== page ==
A: The Core strategy is also a concentrated strategy (20-25 names), but we don’t kick stocks out as fast as they fall in our ranks.  This allows the portfolio to be more diversified over time, and it also allows for positions to recover in choppy markets where they might get sold our of the Aggressive strategy.  When the momentum factor isn’t in favor the Core strategy tends to perform better than the Aggressive strategy.  That is what we say over a 3 to 5 year period that ended about a year or so ago.   The market (in terms of momentum stocks) was rather choppy, and the Core strategy was able to weather that better than a strategy like Aggressive that rotates more rapidly.

Q: The Growth portfolio has a unique capacity to raise cash in certain types of markets.  Describe what can cause that portfolio to raise cash?

A: The Growth strategy will raise cash in bear markets.  We have a market filter that moves the portfolio from a fully invested mode to a sell and don’t replace mode.  We don’t automatically sell positions when the market filter turns negative.  There are a lot of times when the market filter has a negative reading and out holdings continue to perform just fine.  In that case we won’t sell anything.  If we do need to sell something we wait until it breaks trend or drops to our sell level.  So the cash tends to build slowly as the market drops.  It is designed to be like an insurance policy.  We would rather not use the insurance, but it is comforting for investors in the Growth strategy to know it is there.  We use the same market filter to get back in to the market.  If we raise cash and the market reverses we just go through our disciplined buy process and bring the portfolio back to a fully invested stance.  This actually happens more often than the portfolio getting to very high cash levels.  In strongly trending up markets raising cash tends to hurt performance, but it works very well to protect capital in bear markets.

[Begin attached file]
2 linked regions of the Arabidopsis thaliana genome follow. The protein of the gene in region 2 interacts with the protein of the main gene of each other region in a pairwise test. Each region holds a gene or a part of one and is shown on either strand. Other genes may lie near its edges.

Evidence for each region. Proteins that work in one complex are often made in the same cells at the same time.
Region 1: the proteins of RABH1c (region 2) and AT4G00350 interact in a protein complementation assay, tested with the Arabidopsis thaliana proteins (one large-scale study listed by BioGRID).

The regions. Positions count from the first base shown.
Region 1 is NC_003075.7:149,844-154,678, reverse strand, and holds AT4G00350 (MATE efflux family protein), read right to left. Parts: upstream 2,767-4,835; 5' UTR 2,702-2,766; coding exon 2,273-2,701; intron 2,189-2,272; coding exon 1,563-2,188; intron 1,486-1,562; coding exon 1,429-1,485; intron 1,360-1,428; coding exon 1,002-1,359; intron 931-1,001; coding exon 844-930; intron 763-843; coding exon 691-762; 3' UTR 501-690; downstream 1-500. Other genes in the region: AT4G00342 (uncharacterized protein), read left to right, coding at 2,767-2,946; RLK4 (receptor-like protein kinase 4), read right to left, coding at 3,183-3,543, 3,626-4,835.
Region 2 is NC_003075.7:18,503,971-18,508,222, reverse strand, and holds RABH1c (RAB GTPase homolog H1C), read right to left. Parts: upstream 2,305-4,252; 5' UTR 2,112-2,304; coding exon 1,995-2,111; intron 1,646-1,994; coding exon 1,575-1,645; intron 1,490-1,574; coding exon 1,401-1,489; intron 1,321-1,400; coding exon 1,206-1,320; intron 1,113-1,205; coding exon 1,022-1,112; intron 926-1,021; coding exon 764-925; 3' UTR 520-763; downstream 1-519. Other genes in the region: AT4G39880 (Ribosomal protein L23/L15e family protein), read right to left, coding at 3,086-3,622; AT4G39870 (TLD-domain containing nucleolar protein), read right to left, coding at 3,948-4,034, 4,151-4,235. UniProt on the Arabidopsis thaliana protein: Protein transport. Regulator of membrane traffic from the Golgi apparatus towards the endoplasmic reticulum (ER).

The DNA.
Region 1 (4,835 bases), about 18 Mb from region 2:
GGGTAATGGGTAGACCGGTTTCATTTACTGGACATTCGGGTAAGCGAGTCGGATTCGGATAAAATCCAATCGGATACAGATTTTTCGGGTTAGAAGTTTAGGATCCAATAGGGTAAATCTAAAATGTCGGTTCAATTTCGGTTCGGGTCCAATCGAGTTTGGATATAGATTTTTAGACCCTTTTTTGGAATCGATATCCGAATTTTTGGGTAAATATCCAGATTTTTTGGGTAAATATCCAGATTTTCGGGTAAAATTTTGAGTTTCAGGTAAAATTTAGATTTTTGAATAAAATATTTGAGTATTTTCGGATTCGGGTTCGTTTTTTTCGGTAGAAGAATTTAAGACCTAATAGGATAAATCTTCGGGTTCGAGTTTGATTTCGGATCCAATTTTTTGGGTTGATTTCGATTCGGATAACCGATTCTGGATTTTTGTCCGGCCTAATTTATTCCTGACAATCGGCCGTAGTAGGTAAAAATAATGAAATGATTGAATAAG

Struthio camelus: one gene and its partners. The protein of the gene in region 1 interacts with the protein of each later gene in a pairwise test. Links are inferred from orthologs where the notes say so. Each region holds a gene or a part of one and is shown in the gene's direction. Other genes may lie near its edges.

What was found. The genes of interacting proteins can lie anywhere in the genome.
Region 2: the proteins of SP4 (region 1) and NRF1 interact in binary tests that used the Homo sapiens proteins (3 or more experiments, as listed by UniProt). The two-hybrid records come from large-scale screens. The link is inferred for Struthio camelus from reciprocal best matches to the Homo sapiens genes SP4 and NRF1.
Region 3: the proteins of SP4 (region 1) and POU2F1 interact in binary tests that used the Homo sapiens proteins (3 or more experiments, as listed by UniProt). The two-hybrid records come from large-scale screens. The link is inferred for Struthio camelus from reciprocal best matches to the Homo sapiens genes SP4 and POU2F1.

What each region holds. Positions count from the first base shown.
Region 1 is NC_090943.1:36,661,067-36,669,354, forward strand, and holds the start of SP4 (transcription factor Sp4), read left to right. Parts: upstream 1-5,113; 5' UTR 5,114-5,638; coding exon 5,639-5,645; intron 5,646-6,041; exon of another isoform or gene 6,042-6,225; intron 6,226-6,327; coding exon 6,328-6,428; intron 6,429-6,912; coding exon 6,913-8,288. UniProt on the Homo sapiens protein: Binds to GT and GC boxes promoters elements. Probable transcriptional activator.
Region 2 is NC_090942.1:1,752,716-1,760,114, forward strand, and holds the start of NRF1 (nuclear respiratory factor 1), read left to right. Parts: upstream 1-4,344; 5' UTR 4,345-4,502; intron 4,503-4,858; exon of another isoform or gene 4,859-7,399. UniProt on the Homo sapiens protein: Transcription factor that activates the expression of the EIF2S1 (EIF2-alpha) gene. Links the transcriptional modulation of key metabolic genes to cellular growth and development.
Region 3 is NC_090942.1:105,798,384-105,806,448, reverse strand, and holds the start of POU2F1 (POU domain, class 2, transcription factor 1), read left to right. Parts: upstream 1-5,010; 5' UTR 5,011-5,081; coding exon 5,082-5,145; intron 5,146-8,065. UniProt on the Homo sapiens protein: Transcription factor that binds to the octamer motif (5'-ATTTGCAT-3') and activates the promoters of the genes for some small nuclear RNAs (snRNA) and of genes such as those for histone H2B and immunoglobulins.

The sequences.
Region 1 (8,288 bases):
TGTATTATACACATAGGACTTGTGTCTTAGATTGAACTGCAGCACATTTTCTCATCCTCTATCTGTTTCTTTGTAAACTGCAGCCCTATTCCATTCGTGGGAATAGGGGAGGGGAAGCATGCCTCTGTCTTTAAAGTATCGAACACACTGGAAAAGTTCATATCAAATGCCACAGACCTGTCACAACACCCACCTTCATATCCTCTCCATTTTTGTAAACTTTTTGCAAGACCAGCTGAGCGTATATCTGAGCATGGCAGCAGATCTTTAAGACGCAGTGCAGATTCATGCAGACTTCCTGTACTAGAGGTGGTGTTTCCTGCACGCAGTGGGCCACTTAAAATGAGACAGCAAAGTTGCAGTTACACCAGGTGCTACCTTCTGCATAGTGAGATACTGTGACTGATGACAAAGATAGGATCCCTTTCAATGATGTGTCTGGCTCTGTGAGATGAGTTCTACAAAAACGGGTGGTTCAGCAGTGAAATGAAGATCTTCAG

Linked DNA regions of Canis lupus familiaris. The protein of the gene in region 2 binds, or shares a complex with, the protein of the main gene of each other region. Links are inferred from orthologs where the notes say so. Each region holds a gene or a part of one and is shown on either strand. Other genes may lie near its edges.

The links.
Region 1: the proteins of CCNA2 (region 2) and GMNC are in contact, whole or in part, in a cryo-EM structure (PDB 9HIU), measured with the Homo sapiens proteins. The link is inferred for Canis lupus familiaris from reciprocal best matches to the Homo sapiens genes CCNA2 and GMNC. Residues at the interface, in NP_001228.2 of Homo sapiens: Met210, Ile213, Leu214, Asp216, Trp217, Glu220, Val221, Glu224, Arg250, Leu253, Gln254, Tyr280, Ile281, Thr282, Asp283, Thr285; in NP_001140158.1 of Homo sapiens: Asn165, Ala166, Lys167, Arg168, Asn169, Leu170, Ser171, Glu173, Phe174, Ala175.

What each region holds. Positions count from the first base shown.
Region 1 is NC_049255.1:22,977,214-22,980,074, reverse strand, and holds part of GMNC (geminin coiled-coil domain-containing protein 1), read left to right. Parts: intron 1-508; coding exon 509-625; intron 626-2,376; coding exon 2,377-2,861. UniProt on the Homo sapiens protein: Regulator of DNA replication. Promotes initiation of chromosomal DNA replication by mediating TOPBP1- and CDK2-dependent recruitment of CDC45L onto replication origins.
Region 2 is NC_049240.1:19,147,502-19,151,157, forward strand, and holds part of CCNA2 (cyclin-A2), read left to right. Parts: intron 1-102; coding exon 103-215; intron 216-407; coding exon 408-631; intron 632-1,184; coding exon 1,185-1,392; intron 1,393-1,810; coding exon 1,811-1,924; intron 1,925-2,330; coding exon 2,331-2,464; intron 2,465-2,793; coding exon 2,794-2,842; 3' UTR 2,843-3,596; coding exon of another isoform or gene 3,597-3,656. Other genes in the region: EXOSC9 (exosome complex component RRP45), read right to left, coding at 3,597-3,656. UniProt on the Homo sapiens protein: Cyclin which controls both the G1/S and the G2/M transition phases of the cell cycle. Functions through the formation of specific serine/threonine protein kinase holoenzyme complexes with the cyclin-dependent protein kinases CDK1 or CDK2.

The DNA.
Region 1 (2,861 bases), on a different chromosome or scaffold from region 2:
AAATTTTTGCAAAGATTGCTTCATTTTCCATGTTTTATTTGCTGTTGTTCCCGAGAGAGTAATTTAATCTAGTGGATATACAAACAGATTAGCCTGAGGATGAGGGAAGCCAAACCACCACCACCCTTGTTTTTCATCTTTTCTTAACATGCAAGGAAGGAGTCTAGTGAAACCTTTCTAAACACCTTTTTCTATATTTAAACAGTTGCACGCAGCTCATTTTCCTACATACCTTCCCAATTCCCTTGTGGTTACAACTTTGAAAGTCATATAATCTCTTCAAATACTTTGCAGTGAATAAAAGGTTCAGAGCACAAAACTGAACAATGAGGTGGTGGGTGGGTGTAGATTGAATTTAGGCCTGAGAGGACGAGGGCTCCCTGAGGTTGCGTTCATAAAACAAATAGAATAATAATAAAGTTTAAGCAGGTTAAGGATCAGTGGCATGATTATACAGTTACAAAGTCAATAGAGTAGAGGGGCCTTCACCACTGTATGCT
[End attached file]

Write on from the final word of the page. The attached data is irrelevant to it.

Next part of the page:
Q: While the rules of these models might not change over the years, the investment universe can.  How has the investment universe for the Global Macro portfolio changed over time?

A: The Global Macro strategy is a little different because it invests exclusively in ETF’s that represent different asset classes.  It is a tactical asset allocation strategy that can go anywhere we can efficiently find exposure.  We have a predefined investment universe that covers everything from domestic equities, to fixed income, to commodities, to international investments.  There are all ranked unemotionally by our momentum ranking process and we are constantly driving the strategy to where the strength is.  Over the years, the ETF landscape has expanded a great deal.  As new products come to market they are evaluated and if there is a hole in our current lineup we will consider adding new ETF’s to broaden our opportunity set.  In a go anywhere strategy like Global Macro, the more varied exposures we can add to the universe the better.

Q: The International portfolios has been among the best performing strategies in this family of accounts.  From a portfolio construction perspective, how do you think our approach differs from the competition?